Morehouse School of Medicine Announces Leadership Transition

Maupin to Retire as President; Montgomery Rice Named Nation's First African-American Woman to Become CEO of an Independent Medical School

Jun 28, 2013, 07:00 ET from Morehouse School of Medicine

ATLANTA, June 28, 2013 /PRNewswire/ -- Today Morehouse School of Medicine (MSM) President John E. Maupin Jr., D.D.S. announced his planned retirement, closing a celebrated tenure and an over 30-year accomplished career in academic medicine, healthcare administration and public health.  Effective July 1, 2014, after the end of the upcoming academic year, Dr. Maupin will be succeeded by Valerie Montgomery Rice, M.D., a Harvard-educated obstetrician and gynecologist, who was named as executive vice president and dean in 2011. Dr. Montgomery Rice will retain the position of dean when she becomes president next year. With this announcement, Dr. Montgomery Rice becomes the nation's first African-American woman to lead a free-standing medical school as chief executive officer. As dean, she will continue amongst the ranks of the 16 percent of women serving as dean leading academic medical institutions.


In 2010, the MSM board of trustees approved a new leadership structure that would merge the roles of dean and president upon Dr. Maupin's retirement. This new structure is consistent with a recent trend among the nation's medical schools-- elevating the role of dean to chief executive officer while retaining chief academic officer responsibilities.

"We are appreciative for the service and superior leadership Dr. Maupin displayed during his seven-year tenure as president," said Anthony Welters, chairman of MSM's board of trustees, executive vice president of United Health Group and member of the office of the CEO. "Under Dr. Maupin's guidance, the school has made significant advances, expanding academic programs and clinical affiliations, creating innovative partnerships, modernizing facilities, and strengthening the infrastructure to better support research, patient care and teaching."

Mr. Welters went on to explain, "The board of trustees is confident that the carefully orchestrated succession plan helps to maintain business continuity, provide a seamless transition, and help to facilitate Dr. Montgomery Rice's success as the next leader."

"During her tenure as dean, Dr. Montgomery Rice demonstrated her commitment to the mission and vision of the medical school," said Art R. Collins, chairman of the board of trustees' committee on transition and founding partner of the Collins Johnson Group. "In our selection of Dr. Montgomery Rice as dean, the trustees looked at a long-term strategy. We believed the dean could ascend to leading the medical school and her current role would provide the necessary consistency to continue advancing the mission."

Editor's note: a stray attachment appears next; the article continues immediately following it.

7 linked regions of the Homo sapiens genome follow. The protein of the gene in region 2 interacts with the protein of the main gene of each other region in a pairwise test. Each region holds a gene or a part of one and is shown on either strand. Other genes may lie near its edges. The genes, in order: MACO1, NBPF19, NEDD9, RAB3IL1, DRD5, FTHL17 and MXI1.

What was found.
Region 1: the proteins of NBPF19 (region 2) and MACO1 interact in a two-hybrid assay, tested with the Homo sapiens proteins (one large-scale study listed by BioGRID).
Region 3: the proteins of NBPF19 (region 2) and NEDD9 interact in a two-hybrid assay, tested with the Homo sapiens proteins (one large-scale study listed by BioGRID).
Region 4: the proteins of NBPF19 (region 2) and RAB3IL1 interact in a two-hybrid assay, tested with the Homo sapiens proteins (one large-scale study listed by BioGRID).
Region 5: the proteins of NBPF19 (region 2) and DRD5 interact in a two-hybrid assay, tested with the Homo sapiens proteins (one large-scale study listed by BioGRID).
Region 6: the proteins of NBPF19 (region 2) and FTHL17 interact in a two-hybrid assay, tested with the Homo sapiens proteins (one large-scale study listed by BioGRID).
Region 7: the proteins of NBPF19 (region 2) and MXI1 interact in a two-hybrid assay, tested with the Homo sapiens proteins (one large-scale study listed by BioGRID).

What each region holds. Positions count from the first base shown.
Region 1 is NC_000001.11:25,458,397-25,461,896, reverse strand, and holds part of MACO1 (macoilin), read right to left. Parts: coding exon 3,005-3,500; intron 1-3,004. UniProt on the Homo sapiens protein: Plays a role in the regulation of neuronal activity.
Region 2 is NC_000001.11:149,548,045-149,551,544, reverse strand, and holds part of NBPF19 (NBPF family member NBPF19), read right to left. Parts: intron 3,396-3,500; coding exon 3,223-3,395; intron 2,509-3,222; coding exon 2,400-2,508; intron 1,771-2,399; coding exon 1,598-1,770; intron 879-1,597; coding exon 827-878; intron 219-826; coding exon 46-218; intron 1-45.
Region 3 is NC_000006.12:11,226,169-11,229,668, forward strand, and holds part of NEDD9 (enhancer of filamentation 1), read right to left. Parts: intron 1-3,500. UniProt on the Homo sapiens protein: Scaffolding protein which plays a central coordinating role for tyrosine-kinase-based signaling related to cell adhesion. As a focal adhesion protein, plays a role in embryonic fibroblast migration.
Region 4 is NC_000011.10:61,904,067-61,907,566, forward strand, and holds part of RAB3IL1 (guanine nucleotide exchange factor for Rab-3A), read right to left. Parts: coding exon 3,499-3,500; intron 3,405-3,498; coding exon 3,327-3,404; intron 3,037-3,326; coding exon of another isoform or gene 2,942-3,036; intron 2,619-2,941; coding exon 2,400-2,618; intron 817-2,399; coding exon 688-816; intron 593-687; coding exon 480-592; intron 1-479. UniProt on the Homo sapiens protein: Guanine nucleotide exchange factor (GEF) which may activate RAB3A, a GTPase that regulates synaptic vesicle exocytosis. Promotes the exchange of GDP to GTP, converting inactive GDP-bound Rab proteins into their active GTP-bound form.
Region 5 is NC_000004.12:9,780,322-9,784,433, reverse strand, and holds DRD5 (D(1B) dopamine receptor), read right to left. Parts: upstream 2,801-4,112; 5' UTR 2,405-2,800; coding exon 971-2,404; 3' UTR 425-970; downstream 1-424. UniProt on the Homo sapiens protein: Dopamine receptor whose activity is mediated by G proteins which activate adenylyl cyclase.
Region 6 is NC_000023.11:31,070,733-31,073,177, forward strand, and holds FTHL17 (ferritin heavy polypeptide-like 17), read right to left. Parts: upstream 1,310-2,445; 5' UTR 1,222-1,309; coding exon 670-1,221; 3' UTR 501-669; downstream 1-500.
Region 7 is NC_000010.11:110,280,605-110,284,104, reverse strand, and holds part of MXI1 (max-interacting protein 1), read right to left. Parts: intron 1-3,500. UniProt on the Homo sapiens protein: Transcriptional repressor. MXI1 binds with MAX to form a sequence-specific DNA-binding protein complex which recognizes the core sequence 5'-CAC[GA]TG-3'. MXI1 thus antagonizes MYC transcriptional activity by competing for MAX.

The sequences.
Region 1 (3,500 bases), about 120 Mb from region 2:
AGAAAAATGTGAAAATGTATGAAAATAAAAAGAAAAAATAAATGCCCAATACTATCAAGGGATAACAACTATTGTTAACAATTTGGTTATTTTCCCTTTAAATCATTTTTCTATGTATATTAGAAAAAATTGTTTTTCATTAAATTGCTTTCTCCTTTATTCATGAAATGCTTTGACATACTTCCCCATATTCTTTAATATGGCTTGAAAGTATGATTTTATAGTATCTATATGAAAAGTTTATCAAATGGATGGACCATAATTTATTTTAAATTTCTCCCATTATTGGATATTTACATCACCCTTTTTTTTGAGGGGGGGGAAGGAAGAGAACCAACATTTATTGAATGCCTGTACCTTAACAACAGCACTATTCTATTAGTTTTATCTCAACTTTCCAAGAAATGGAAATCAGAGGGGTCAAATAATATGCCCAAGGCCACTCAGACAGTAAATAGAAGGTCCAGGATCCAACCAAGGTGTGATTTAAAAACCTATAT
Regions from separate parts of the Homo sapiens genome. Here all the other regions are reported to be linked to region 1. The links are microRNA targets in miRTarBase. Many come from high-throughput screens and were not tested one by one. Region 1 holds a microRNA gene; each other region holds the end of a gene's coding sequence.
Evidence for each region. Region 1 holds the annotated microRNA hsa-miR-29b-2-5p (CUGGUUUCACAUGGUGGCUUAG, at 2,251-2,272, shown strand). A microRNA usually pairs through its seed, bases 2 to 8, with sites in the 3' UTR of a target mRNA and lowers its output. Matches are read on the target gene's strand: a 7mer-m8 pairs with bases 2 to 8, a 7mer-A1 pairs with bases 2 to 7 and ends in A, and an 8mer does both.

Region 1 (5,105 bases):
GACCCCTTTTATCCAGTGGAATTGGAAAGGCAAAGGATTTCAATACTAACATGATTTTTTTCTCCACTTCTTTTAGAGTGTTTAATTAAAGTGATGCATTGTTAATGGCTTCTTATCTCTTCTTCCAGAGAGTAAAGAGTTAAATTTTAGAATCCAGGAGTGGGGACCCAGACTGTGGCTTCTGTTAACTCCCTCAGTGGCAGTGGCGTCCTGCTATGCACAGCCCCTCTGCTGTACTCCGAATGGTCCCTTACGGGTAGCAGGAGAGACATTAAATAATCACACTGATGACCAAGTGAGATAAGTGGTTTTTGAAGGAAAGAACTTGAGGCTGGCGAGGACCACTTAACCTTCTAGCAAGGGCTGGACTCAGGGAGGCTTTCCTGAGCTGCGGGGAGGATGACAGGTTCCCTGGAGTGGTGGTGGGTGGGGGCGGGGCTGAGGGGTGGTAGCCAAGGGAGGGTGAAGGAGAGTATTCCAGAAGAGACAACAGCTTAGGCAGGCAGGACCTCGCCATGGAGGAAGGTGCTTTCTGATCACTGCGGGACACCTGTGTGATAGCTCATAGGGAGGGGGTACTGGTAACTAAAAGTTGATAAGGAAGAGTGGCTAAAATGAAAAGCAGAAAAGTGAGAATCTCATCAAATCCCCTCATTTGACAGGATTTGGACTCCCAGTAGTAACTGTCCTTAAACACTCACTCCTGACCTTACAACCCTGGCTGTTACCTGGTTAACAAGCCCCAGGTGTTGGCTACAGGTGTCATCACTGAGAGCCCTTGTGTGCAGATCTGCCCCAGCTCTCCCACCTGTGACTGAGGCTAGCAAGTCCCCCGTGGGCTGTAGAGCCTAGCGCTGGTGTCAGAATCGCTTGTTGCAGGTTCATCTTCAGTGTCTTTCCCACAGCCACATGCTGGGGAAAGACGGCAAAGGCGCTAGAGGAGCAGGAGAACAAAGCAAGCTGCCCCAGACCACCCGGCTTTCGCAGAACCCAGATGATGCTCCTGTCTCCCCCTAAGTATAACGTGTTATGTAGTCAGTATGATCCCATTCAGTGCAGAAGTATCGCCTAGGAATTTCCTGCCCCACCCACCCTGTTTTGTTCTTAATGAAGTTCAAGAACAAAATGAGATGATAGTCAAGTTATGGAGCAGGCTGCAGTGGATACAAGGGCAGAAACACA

A native of Macon, Ga., Dr. Montgomery Rice, served in numerous leadership positions at some of the nation's most prestigious academic and health institutions. Dr. Montgomery Rice received an undergraduate degree in chemistry from Georgia Institute of Technology, a medical degree from Harvard Medical School, and completed her training in obstetrics and gynecology at Emory University Medical School and reproductive endocrinology and infertility at Hutzel Hospital in Detroit. A renowned infertility expert and nationally recognized clinical scientist, Dr. Montgomery Rice also served on numerous professional and scientific advisory panels, national industry boards and authored more than 50 medical research articles.

"I consider it an honor that our board is entrusting me with the responsibility of continuing to build on the legacy of this pre-eminent institution," said Dr. Montgomery Rice. "The vision is crystal clear. My role is to continue to further the mission while also positioning the school to remain relevant and at the forefront of an ever-changing medical education environment."

During the next year, the two leaders will continue to enhance key partnerships, advance development and philanthropic outreach, and maintain a focus on faculty and staff engagement.

Upon retirement, Dr. Maupin plans to continue to serve on corporate and civic boards. "Being a part of the growth and development of Morehouse School of Medicine has been a remarkable experience," said Dr. Maupin. "Much about MSM is highly distinctive, but what makes it so special is the extraordinarily dedicated faculty and staff, community-focused students, and committed trustees and alumni."

About Morehouse School of Medicine (MSM)

Morehouse School of Medicine (MSM), located in Atlanta, Ga., was founded in 1975 as a two-year Medical Education Program at Morehouse College with clinical training affiliations with several established medical schools for awarding the M.D. degree. In 1981, MSM became an independently chartered institution and the first medical school established at a Historically Black College and University in the 20th century. MSM is among the nation's leading educators of primary care physicians and was recently recognized as the top institution among U.S. medical schools for our social mission. Our faculty and alumni are noted in their fields for excellence in teaching, research, and public policy, and are known in the community for exceptional, culturally appropriate patient care.

Morehouse School of Medicine is accredited by the Commission on Colleges of the Southern Association of Colleges and Schools to award doctorate and master degrees. To learn more visit

SOURCE Morehouse School of Medicine